An interesting support call
Understanding the purpose of a password breach database became clear after we received a support call from a customer (which won’t be named). They had received an alert from us about an email address in their domain that was found in the Cit0day breach. As a result of this, and being a good concerned cyber citizen, they then also did a lookup on HIBP to validate the results. HIBP revealed that there were two email addresses at their domain in the Cit0day breach, but we had only alerted them about one of the email addresses and they wanted to know about the other one, and if we could add it to our database.
We immediately analyzed the Cit0day dump for these two email addresses to see what was going on. Had we missed something? After all, 163 million is a lot of entries, and mistakes can happen… We found that we had indeed found both of the customer email addresses in question within the breach, one had a clear-text password which resulted in the customer alert. The other was not a cleartext password; it had an “actionable” hash which has not yet been reversed and thus had not been added to our main database. If the hash is ever reversed we will certainly add it.
The next question from the customer was how come they were in different formats if they are in the same breach, how is it possible? This comes back to the random nature of the data in the dumps and the various web sites the data was sourced/stolen/hacked from. This question highlights the common confusion about where breach data comes from, what’s in it, and what can be done with it. In this case, we were able to let the customer know which two web sites each credential was breached from.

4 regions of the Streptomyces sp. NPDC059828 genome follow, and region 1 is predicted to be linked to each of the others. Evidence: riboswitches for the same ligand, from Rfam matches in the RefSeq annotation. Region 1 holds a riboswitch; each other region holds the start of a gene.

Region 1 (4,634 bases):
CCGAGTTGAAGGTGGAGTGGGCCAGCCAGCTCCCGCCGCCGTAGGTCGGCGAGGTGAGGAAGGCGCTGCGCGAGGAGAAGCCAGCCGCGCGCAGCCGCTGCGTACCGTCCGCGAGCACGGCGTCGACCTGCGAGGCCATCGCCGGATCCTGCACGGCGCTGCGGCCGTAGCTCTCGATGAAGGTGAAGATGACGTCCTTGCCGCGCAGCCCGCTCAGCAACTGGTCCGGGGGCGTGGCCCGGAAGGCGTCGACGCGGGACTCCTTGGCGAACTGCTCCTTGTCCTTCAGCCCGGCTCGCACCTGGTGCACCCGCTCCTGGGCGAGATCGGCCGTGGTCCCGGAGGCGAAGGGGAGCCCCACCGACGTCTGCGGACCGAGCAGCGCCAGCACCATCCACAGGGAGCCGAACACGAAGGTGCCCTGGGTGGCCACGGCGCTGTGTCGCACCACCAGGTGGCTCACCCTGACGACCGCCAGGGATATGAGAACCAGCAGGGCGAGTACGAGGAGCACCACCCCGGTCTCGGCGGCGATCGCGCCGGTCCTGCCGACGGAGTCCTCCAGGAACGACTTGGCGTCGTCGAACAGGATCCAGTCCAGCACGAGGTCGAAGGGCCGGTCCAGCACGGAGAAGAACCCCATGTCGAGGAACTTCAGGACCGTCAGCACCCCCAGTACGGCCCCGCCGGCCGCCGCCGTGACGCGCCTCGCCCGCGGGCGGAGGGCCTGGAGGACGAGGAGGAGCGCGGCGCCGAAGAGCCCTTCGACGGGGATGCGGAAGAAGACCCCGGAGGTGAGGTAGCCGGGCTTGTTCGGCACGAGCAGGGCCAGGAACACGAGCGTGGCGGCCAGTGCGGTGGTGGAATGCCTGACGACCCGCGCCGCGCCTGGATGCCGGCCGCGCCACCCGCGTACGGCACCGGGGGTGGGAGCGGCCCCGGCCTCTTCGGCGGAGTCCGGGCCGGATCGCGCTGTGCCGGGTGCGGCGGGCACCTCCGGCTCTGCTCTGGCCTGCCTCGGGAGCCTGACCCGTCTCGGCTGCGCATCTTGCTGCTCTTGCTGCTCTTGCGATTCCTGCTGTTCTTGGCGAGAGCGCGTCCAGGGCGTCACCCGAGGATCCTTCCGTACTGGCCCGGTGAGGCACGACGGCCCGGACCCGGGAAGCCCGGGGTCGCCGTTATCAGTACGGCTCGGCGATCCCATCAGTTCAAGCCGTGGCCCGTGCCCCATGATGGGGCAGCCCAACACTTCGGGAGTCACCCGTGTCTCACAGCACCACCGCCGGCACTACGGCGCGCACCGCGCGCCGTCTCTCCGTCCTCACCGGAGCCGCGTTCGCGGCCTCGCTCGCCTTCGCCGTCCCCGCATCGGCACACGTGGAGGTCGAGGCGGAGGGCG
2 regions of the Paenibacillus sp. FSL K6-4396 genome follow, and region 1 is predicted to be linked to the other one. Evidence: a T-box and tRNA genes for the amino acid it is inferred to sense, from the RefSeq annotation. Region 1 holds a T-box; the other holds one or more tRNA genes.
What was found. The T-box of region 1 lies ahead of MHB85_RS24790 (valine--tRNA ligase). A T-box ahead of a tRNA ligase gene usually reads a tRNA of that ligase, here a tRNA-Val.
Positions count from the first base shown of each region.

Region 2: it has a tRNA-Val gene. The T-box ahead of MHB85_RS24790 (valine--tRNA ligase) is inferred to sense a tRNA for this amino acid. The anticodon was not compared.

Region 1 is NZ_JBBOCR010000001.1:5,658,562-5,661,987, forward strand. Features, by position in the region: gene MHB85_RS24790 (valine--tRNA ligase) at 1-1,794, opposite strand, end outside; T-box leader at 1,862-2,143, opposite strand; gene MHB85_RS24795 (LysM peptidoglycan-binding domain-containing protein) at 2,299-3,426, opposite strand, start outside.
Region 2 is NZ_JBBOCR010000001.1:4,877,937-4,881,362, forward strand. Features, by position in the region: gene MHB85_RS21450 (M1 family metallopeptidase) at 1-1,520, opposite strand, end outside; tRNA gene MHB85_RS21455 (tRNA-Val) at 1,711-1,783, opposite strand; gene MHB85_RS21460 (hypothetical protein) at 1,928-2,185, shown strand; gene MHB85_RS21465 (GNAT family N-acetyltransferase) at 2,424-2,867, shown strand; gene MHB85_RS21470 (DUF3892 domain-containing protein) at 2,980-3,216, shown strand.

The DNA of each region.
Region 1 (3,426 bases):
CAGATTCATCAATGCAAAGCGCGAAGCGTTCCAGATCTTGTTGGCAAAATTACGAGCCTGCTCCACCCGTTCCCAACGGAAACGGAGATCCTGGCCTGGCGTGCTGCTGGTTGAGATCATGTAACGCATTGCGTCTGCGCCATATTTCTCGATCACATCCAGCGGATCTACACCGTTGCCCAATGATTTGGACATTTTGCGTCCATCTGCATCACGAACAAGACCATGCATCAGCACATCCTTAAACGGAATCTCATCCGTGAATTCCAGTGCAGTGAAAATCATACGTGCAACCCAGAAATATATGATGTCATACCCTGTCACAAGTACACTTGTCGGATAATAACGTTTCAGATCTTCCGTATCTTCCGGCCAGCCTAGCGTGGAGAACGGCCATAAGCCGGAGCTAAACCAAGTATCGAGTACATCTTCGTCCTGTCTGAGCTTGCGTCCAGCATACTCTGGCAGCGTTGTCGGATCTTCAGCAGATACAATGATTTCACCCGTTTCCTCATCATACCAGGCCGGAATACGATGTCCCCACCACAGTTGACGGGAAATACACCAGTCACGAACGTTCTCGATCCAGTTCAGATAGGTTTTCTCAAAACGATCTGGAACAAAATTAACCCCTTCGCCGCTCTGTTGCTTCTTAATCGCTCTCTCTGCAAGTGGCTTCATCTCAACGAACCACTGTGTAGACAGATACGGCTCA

The real-world threats
Knowing that an email address is in a breach should be a little concerning but it doesn’t put your company in any immediate danger as an email address is given away all the time anyway. Knowing a password hash is in a breach is very concerning, however, if the hash hasn’t been reversed it is of little risk – for now. If the hash was created with salt then you at least know it won’t be easily reversed and won’t end up on a rainbow table either. However, if a hacker knows that the account is of high value, say after an email address lookup on LinkedIn, then there may be value in them putting effort into brute-forcing the hash to get the password.
The Authlogics Password Security Portal is a web-based window into our database which our customer get access to. The portal can collate data on a per-user level to show all the breaches we have clear text passwords for, and also which other email addresses have been breached using the same password and a similar email address. This results in a risk score for the user and helps customers see which staff members have poor online security hygiene and need addressing as a priority. This information is far more useful in the real world than a basic count of the number of email addresses in a breach.
Authlogics Cit0day Vital statistics
We found 610 million credentials in the breach with 163 million unique cleartext credentials (email + password) and 288 million “actionable” password hashes.
We processed 860 thousand credentials for our priority customers within 24 hours of us receiving the raw breach data to give them priority protection.
Of the 163 million credentials we added to our database:
- Existing credentials in the database: 59 million
- Existing emails with new passwords: 27 million
- New credentials: 54 million
- New passwords not seen before: 40 million (same results as HIBP)
More data from this breach will be processed over time as the “actionable” hashes get reversed.
Talk to our team to find out more about how our technologies can protect our organization.